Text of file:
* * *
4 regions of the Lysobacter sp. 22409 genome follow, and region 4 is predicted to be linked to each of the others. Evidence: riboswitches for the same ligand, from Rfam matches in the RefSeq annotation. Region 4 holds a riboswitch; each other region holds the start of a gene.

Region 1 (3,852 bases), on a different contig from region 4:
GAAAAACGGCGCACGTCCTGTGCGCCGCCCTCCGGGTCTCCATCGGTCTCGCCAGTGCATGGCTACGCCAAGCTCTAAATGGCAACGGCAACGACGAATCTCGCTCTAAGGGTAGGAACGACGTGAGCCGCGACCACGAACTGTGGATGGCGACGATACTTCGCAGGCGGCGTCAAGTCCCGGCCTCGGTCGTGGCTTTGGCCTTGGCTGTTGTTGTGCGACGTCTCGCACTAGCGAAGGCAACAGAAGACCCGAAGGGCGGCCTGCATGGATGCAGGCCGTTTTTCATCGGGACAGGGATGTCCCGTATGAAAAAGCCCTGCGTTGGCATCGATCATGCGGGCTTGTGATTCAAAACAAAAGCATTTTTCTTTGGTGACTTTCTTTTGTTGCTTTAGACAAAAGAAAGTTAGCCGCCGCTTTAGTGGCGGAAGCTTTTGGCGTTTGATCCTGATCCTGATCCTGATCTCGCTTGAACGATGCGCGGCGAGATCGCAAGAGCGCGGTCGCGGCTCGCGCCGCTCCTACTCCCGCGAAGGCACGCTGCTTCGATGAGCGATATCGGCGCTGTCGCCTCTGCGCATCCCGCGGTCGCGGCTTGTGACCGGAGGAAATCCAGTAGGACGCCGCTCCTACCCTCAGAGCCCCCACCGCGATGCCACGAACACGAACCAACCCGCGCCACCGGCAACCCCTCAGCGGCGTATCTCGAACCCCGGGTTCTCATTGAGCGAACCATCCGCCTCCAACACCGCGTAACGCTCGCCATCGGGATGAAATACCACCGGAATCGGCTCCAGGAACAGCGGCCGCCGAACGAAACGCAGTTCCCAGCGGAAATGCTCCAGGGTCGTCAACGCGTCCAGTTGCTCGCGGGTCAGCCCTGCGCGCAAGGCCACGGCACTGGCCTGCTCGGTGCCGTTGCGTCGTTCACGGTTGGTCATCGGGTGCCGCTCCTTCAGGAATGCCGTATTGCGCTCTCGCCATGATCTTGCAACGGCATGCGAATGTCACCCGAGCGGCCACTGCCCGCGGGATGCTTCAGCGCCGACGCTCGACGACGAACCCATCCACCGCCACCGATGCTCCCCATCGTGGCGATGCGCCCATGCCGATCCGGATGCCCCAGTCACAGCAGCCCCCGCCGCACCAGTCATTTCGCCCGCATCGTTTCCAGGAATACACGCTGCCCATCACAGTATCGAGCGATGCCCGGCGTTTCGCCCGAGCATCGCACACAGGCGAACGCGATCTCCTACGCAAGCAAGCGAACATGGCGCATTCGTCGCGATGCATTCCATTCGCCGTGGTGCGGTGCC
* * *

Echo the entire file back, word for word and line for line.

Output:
4 regions of the Lysobacter sp. 22409 genome follow, and region 4 is predicted to be linked to each of the others. Evidence: riboswitches for the same ligand, from Rfam matches in the RefSeq annotation. Region 4 holds a riboswitch; each other region holds the start of a gene.

Region 1 (3,852 bases), on a different contig from region 4:
GAAAAACGGCGCACGTCCTGTGCGCCGCCCTCCGGGTCTCCATCGGTCTCGCCAGTGCATGGCTACGCCAAGCTCTAAATGGCAACGGCAACGACGAATCTCGCTCTAAGGGTAGGAACGACGTGAGCCGCGACCACGAACTGTGGATGGCGACGATACTTCGCAGGCGGCGTCAAGTCCCGGCCTCGGTCGTGGCTTTGGCCTTGGCTGTTGTTGTGCGACGTCTCGCACTAGCGAAGGCAACAGAAGACCCGAAGGGCGGCCTGCATGGATGCAGGCCGTTTTTCATCGGGACAGGGATGTCCCGTATGAAAAAGCCCTGCGTTGGCATCGATCATGCGGGCTTGTGATTCAAAACAAAAGCATTTTTCTTTGGTGACTTTCTTTTGTTGCTTTAGACAAAAGAAAGTTAGCCGCCGCTTTAGTGGCGGAAGCTTTTGGCGTTTGATCCTGATCCTGATCCTGATCTCGCTTGAACGATGCGCGGCGAGATCGCAAGAGCGCGGTCGCGGCTCGCGCCGCTCCTACTCCCGCGAAGGCACGCTGCTTCGATGAGCGATATCGGCGCTGTCGCCTCTGCGCATCCCGCGGTCGCGGCTTGTGACCGGAGGAAATCCAGTAGGACGCCGCTCCTACCCTCAGAGCCCCCACCGCGATGCCACGAACACGAACCAACCCGCGCCACCGGCAACCCCTCAGCGGCGTATCTCGAACCCCGGGTTCTCATTGAGCGAACCATCCGCCTCCAACACCGCGTAACGCTCGCCATCGGGATGAAATACCACCGGAATCGGCTCCAGGAACAGCGGCCGCCGAACGAAACGCAGTTCCCAGCGGAAATGCTCCAGGGTCGTCAACGCGTCCAGTTGCTCGCGGGTCAGCCCTGCGCGCAAGGCCACGGCACTGGCCTGCTCGGTGCCGTTGCGTCGTTCACGGTTGGTCATCGGGTGCCGCTCCTTCAGGAATGCCGTATTGCGCTCTCGCCATGATCTTGCAACGGCATGCGAATGTCACCCGAGCGGCCACTGCCCGCGGGATGCTTCAGCGCCGACGCTCGACGACGAACCCATCCACCGCCACCGATGCTCCCCATCGTGGCGATGCGCCCATGCCGATCCGGATGCCCCAGTCACAGCAGCCCCCGCCGCACCAGTCATTTCGCCCGCATCGTTTCCAGGAATACACGCTGCCCATCACAGTATCGAGCGATGCCCGGCGTTTCGCCCGAGCATCGCACACAGGCGAACGCGATCTCCTACGCAAGCAAGCGAACATGGCGCATTCGTCGCGATGCATTCCATTCGCCGTGGTGCGGTGCC